• Move the person to a cooler environment, out of the sun and into a shady or air-conditioned space.
  • Lie the victim down and elevate their legs and feet.
  • Remove restrictive or tight clothing.
  • Begin to actively cool the victim by fanning the person and applying cool compresses to the armpits, neck and groin areas.
  • If the victim is awake enough to drink and is not vomiting, try giving cool liquids to drink. Do NOT give the person alcohol or beverages containing caffeine.  Move the person out of the sun and into a shady or air-conditioned space.
  • If the victim loses consciousness, monitor airway, breathing and circulation and prepare to perform CPR if necessary.


Hypothermia is caused by prolonged exposure to the cold (cold weather or cold water).

  • Shivering and loss of coordination
  • Slurred speech, apathy, confusion
  • Extremely slow breathing
  • Loss of consciousness (severe hypothermia)

If you suspect someone has hypothermia, there are several things you can do to help the victim:

  • Call 9-1-1
  • Move the person to a warmer environment.
  • Remove any wet clothing and cover the victim with a dry blanket (or dress in dry clothing for mild cases).
  • Begin to actively warm the victim by applying hot water bottles or chemical hot packs (wrapped in towels or blankets to prevent burns) to the chest and abdominal areas (core areas). Do not worry about warming the arms and legs; warm the blood at the center (core) of the body and allow that warm blood to warm the extremities.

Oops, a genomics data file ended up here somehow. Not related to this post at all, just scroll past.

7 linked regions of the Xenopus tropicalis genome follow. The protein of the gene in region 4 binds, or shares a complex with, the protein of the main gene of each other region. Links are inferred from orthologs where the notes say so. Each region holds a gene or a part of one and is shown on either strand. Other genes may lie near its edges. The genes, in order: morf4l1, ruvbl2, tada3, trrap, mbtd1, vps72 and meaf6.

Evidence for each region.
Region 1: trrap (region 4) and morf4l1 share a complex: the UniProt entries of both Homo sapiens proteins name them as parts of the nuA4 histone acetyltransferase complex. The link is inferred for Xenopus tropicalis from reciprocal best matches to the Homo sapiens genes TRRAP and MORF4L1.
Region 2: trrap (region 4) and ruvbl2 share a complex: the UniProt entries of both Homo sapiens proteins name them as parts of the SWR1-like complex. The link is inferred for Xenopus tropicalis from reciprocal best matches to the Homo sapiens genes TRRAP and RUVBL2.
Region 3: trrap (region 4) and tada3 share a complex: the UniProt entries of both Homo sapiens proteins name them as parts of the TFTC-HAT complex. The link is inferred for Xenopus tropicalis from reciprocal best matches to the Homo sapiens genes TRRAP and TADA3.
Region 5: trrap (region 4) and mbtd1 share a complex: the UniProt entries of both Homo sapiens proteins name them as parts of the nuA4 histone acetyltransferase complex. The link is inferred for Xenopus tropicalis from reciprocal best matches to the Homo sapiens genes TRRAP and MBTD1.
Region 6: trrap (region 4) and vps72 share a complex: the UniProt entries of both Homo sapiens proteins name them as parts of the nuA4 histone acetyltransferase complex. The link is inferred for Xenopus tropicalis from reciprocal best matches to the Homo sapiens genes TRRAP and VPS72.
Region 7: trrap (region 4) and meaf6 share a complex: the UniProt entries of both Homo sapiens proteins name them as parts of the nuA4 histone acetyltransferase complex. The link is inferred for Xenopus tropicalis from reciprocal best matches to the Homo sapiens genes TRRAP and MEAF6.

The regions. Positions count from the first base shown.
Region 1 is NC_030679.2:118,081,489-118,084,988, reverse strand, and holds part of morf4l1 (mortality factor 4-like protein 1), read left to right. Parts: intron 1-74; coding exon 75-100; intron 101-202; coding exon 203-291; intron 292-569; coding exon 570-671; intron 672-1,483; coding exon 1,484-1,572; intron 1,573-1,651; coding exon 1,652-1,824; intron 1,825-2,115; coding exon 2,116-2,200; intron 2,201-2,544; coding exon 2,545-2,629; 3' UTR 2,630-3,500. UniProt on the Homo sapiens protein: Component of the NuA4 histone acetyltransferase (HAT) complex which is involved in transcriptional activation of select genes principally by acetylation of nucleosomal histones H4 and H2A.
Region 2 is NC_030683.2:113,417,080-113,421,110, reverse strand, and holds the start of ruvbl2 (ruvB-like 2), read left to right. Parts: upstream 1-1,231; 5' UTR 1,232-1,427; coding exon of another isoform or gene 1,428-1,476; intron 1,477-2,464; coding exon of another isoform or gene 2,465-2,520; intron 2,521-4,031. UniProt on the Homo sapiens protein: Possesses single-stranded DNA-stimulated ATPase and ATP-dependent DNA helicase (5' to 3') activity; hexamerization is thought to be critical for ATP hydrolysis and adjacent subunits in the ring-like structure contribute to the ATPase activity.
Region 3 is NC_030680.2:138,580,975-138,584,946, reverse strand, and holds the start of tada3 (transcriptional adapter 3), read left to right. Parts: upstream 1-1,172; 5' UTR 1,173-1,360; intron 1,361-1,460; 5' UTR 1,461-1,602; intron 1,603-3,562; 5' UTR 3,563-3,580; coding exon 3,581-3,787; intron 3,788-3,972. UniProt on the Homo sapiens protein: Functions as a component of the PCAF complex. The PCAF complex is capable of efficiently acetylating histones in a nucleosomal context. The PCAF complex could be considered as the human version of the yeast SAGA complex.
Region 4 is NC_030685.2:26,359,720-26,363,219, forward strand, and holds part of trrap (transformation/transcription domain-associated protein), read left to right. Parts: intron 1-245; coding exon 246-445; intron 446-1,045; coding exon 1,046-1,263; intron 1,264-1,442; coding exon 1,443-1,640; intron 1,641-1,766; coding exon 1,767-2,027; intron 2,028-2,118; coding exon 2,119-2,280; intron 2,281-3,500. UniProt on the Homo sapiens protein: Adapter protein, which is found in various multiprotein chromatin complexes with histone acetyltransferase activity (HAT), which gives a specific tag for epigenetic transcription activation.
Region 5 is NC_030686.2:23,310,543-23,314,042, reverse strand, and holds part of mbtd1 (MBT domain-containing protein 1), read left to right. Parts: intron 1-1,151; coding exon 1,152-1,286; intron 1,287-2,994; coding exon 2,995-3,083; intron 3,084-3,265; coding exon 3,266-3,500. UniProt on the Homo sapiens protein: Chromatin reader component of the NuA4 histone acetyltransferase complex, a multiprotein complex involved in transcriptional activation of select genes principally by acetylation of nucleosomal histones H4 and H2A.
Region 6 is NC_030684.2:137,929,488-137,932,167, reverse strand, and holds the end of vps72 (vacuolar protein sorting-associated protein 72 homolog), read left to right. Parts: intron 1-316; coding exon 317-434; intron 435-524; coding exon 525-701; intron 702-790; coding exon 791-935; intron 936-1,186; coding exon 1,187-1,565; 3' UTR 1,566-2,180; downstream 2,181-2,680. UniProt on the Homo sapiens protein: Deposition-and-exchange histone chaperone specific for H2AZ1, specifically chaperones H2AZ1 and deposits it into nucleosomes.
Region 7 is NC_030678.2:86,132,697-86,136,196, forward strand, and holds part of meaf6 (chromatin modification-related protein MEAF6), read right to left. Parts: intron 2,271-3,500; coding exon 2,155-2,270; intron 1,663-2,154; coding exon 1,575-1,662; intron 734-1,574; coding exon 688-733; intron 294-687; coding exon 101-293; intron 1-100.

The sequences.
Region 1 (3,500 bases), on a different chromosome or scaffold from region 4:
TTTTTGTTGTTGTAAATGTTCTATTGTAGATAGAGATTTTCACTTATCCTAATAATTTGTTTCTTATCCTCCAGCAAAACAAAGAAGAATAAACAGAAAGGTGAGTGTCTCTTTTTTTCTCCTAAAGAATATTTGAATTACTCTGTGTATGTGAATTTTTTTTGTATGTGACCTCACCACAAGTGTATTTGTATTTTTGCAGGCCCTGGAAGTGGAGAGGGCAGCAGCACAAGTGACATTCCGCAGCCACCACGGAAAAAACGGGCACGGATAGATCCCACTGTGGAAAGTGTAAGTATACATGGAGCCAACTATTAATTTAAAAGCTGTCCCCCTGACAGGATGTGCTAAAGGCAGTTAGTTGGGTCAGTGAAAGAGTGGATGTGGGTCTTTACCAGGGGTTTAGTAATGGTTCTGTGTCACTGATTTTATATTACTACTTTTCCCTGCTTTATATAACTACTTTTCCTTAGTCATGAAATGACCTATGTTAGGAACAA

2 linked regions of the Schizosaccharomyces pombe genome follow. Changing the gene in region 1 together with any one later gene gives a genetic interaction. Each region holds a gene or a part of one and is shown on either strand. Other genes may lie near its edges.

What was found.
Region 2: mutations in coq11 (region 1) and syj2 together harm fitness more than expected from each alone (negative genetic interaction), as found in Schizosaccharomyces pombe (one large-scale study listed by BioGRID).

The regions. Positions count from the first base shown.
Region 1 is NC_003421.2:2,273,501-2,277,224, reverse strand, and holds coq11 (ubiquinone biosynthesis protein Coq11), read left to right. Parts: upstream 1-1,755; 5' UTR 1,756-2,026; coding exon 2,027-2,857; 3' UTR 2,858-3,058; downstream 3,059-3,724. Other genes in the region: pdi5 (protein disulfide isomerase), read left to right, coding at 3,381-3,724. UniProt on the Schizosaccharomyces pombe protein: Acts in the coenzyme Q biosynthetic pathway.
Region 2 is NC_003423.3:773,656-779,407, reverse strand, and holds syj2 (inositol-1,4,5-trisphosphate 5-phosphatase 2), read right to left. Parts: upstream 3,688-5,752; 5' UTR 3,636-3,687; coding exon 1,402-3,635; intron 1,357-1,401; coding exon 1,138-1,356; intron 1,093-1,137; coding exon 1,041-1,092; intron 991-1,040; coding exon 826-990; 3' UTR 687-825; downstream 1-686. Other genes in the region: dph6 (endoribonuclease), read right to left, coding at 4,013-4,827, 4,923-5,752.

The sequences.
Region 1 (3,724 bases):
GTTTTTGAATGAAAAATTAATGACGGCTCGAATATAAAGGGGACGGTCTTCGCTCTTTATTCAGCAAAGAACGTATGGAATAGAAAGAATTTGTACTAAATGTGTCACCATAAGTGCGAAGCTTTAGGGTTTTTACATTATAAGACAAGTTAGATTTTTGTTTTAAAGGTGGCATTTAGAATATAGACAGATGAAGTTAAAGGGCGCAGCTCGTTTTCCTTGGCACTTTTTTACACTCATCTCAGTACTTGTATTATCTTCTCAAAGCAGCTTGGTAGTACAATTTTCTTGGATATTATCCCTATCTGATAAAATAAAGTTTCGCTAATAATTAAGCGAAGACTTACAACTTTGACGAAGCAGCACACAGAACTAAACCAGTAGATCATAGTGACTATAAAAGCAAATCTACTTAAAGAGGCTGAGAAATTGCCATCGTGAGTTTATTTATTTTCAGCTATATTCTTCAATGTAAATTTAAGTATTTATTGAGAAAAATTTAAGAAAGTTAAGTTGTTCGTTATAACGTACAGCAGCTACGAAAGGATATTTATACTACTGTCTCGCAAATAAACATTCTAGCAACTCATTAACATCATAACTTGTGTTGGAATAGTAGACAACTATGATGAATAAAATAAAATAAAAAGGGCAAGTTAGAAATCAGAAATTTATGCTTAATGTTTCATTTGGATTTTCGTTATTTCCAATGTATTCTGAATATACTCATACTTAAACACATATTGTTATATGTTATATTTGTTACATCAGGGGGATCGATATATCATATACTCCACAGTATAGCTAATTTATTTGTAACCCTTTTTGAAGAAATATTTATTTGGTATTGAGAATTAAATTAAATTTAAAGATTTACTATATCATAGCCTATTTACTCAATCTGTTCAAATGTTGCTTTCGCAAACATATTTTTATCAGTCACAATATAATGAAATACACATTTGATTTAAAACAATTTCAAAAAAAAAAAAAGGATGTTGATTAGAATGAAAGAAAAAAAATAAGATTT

• Do NOT immerse the victim in hot water- warming the victim too quickly may cause lethal heart rhythms
  • Do NOT use a heating pad or heating lamp.
  • If the victim is awake enough to drink and is not vomiting, try giving warm liquids to drink. Do NOT give the person alcohol or caffeinated beverages.
  • If the victim is unconscious, monitor breathing and pulse and prepare to perform CPR if necessary.


Frostbite is caused by exposure to cold temperatures for prolonged periods, which causes damage to the skin and underlying tissues.

Symptoms of frostbite may include:

  • Pins and needles sensation, followed by numbness
  • Pale and hard skin
  • Aching, throbbing or lack of sensation in the affected area
  • Red and very painful skin/tissue as unthawing occurs
  • Blisters and blackened, dead tissue (severe frostbite)

Areas with poorer circulation are most prone to frostbite, such as the nose, ears, hands and feet. When frostbite extends to the blood vessels and damages them, the affected area may not recover and amputation is often necessary.


To treat frostbite:

  • Look for signs and symptoms of hypothermia and treat first (see section on Hypothermia above). Call 9-1-1 immediately if frostbite is severe or if there are signs and symptoms of hypothermia.
  • Bring the victim into a warm, dry place.
  • Remove tight jewellery if fingers are affected, or socks and boots if feet are affected. Remove any wet clothing to prevent further cooling.
  • If medical assistance is close by: wrap the affected area with dry gauze, separating fingers and toes.
  • If medical assistance is not close by, you will need to rewarm the affected areas.
  • Soak affected areas in warm water for 20 to 30 minutes (do NOT use hot water). Keep changing the water as it cools. If the victim’s face is affected, apply warm compresses one after another. Pain, color changes and changes in sensation will occur as the tissue warms. Warming is complete when the affected tissue is soft again and full feeling returns.
  • Once fingers and toes have thawed, wrap them in dry gauze, being careful to separate the digits.
  • Move the injured tissue as little as possible.